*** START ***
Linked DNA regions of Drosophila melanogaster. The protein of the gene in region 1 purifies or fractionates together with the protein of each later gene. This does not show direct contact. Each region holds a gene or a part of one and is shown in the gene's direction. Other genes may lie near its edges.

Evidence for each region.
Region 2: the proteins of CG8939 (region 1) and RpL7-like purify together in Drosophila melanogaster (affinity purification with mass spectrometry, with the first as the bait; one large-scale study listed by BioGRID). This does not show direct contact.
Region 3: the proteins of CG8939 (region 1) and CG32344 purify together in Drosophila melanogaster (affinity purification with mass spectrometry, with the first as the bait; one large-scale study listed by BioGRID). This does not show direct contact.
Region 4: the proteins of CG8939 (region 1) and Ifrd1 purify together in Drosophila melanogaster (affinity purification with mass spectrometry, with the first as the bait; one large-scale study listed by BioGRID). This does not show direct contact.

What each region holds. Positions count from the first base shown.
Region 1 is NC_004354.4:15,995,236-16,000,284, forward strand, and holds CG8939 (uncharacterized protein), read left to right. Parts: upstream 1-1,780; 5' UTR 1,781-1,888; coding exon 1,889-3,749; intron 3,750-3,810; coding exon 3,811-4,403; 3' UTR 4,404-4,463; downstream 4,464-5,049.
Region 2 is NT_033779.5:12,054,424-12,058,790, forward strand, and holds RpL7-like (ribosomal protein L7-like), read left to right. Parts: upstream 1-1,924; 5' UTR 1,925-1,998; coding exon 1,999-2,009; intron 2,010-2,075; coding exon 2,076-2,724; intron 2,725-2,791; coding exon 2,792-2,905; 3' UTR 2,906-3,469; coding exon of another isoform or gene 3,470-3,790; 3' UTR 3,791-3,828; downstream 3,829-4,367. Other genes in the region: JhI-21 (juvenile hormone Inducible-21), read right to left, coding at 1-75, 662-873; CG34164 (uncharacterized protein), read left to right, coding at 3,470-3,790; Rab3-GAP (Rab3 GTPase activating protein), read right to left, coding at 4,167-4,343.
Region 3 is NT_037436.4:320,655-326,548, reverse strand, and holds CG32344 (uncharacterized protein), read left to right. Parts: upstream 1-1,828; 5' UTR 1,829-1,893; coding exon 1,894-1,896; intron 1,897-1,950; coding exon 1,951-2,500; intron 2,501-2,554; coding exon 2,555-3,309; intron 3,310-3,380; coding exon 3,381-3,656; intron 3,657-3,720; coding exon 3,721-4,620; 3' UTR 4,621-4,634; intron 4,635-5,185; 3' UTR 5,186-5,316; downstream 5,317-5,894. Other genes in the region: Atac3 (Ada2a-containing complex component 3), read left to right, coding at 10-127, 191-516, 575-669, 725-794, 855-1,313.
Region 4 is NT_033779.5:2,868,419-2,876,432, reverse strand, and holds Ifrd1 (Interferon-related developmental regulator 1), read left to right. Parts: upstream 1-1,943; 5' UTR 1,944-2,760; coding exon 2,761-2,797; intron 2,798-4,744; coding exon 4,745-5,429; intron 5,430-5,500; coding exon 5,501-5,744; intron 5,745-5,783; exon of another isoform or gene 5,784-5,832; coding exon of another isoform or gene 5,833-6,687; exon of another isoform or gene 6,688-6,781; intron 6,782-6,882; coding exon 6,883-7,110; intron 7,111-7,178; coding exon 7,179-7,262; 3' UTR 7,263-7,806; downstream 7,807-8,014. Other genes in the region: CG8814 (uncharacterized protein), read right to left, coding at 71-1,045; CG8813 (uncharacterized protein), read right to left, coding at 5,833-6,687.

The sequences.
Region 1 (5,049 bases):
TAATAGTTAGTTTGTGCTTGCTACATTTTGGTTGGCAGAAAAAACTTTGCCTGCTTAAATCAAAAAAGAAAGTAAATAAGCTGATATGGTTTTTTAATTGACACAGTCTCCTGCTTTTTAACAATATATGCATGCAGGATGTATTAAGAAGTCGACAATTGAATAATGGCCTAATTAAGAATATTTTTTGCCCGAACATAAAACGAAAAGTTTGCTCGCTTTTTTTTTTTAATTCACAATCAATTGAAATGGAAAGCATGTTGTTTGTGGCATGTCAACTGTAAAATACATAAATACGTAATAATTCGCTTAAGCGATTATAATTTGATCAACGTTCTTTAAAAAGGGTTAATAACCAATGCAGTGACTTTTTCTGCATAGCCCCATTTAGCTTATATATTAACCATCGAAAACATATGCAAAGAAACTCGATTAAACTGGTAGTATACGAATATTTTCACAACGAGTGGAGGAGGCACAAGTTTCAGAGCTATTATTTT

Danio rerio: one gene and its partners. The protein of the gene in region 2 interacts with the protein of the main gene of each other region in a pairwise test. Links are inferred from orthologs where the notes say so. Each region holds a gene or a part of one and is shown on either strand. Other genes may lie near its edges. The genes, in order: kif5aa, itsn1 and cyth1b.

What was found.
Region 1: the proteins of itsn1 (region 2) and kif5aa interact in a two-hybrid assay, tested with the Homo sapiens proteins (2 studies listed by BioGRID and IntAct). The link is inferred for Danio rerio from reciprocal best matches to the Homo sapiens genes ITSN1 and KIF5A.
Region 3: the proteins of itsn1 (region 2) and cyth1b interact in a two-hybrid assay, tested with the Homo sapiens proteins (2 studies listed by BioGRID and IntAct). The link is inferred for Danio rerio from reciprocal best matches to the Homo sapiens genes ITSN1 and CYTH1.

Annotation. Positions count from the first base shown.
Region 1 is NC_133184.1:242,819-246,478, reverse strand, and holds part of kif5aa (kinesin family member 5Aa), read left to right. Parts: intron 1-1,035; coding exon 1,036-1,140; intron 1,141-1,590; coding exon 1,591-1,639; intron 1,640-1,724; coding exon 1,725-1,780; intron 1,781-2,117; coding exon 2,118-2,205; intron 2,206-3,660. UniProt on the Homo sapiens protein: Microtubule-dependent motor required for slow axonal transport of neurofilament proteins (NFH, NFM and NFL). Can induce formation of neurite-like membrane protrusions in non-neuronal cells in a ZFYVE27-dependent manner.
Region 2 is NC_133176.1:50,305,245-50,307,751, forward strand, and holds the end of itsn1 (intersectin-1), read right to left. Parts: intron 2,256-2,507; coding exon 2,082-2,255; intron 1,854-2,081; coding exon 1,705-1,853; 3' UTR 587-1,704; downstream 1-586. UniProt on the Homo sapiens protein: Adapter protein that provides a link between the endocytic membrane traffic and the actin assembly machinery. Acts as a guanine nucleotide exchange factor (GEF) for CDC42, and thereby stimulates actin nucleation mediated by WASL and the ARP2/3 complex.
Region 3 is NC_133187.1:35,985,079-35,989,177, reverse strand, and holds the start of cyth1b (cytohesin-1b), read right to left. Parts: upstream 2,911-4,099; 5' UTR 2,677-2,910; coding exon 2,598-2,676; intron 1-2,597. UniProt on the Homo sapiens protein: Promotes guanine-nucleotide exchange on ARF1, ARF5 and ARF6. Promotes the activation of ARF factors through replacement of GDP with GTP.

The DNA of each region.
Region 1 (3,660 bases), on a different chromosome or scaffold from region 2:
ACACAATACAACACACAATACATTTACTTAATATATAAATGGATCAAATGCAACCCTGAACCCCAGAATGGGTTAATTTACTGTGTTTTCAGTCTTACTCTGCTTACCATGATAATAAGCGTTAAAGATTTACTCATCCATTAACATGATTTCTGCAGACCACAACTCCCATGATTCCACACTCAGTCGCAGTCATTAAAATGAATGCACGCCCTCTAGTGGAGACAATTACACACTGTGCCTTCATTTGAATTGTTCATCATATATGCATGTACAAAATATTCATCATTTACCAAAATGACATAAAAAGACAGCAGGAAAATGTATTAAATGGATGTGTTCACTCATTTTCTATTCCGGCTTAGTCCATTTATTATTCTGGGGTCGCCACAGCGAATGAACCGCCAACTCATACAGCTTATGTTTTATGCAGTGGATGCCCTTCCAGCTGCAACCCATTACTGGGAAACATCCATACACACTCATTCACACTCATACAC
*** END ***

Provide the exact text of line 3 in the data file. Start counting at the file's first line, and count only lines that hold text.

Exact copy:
Region 2: the proteins of CG8939 (region 1) and RpL7-like purify together in Drosophila melanogaster (affinity purification with mass spectrometry, with the first as the bait; one large-scale study listed by BioGRID). This does not show direct contact.